But as evidenced by my recent experience with Broadway and Off-Broadway Theater, plays, even musicals, are getting shorter so as to match our attention span. Six out of the eight shows had no intermission, which I consider a good thing, unless the show is so horribly painful that you want to feign illness to get out of the theater. (The only show in recent memory that was that bad was the musical based on Bob Dylan's music -- I know; how could you ruin that? -- at San Diego's Old Globe Theater. Too much stuff we see in San Diego is pre-ordained to go to Broadway, which is not a good thing.)
Anyway, most shows lasted 90-100 minutes, which was the correct length of time to tell their particular stories. I particularly loved GOD OF CARNAGE, by Yasmina Reza, a French playwright with remarkably intimate knowledge of life in suburbia for two yuppie couples who take things way too seriously. From the very first line, a recitation of an informal contract that was presumably to be signed by both parties, it was clear that the playwright understood these couples who are of a type we know to exist, even if we don't know them personally. A kinder, gentler VIRGINIA WOOLF, with more alcohol and less sex.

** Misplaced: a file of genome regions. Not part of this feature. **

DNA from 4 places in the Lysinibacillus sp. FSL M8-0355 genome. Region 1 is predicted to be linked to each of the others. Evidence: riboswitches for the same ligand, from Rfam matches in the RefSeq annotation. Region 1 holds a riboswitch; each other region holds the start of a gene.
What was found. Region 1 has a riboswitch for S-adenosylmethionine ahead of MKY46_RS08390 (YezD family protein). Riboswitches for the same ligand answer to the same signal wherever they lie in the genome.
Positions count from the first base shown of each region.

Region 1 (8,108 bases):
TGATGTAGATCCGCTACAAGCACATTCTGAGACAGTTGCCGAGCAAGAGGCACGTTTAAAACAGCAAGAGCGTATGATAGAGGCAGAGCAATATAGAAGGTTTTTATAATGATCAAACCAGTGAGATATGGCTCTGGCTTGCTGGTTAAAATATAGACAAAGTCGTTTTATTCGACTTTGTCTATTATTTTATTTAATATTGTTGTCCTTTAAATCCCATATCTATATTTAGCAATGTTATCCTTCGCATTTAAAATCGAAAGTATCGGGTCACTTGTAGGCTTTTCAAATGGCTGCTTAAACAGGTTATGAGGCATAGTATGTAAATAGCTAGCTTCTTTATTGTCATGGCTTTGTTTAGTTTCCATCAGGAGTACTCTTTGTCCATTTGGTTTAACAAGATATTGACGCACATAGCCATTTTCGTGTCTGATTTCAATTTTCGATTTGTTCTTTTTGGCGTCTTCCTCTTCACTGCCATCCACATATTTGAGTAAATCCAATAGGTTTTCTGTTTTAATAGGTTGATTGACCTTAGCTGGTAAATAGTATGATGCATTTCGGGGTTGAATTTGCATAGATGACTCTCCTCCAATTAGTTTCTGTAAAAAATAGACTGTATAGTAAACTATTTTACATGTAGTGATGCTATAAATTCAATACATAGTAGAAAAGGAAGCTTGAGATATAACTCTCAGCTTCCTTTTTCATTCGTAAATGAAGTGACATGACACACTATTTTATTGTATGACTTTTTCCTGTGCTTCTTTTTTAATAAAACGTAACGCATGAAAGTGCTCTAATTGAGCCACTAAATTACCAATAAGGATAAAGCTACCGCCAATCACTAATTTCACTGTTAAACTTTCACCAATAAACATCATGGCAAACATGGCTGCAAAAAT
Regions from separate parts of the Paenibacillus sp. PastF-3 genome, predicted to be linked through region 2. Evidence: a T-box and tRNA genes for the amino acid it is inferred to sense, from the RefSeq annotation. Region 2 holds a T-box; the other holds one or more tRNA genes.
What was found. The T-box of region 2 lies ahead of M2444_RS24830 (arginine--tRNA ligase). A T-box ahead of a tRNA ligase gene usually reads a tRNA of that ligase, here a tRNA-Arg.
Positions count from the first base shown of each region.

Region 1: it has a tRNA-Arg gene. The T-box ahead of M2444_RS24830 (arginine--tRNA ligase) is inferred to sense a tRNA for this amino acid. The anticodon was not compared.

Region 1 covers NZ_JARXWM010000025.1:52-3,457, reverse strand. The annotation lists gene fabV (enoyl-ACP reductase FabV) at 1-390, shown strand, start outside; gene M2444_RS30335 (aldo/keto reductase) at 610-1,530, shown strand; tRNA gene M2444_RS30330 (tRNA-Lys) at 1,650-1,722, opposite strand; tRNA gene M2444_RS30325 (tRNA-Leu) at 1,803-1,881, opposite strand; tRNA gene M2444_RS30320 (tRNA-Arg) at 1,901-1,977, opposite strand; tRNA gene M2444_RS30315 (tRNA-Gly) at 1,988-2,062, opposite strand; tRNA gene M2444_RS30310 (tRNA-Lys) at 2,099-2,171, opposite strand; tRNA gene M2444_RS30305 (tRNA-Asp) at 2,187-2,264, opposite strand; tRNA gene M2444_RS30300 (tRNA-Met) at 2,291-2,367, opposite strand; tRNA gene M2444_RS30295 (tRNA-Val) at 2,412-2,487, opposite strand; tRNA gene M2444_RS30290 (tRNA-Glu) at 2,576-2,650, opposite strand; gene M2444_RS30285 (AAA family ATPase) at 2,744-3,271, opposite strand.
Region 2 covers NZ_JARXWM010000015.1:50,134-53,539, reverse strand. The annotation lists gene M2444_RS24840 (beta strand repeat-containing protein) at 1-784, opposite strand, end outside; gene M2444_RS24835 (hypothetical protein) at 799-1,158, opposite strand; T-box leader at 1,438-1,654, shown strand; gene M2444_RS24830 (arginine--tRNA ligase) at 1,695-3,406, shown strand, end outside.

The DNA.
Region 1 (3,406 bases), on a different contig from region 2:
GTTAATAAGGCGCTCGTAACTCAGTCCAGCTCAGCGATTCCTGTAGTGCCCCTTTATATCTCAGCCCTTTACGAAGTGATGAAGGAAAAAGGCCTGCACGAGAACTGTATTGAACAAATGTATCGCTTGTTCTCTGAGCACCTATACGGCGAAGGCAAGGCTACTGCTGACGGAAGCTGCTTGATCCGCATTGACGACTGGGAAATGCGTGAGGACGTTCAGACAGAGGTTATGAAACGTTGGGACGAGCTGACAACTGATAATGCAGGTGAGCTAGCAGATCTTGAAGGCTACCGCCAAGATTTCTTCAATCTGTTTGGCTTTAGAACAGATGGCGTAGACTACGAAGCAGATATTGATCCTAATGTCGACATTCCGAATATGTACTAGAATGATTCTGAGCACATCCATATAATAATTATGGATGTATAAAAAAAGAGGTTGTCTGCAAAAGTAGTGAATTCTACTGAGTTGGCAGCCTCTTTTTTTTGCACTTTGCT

Then there were the musicals. THE BURNT PART BOYS, about the reopening of a mine in West Virginia ten years after a disaster killed 4 miners, 3 of whom were parents of the principal actors in the show, was exceptionally well-directed on a barebones stage in which ladders and chairs stood for the mountain, the mine, and individual homes in the town. Oddly, though, this bluegrass musical had no 'heart.' How can you not feel for these kids who lost their fathers at a young age? I don't know, but you didn't. FELA! was based on the life of a man who tried to bring reform to a corrupt Nigeria. The theater was decorated like a nightclub, and offered the novelty of being able to bring drinks to your seat (which certain other theaters allowed for a surcharge -- the cost of a "commemorative" plastic cup for your wine). A Bill T. Jones dance show with Afrobeat music. Maybe it was too warm in the theater, but the second act dragged, for me. AMERICAN IDIOT, based on the album of the same name by Green Day, was a RENT or HAIR pretender, but was really just the album with a lot of flashing lights. Turn the music up loud and listen to it at home. I don't know about you, but I wasn't all that interested in Andrew Jackson, our seventh president, the face on our $20 bill, either before, or after, BLOODY BLOODY ANDREW JACKSON. Overhyped; inadequate voices, but a nice try. RED, about Mark Rothko. Turns out he had a ego. What a surprise.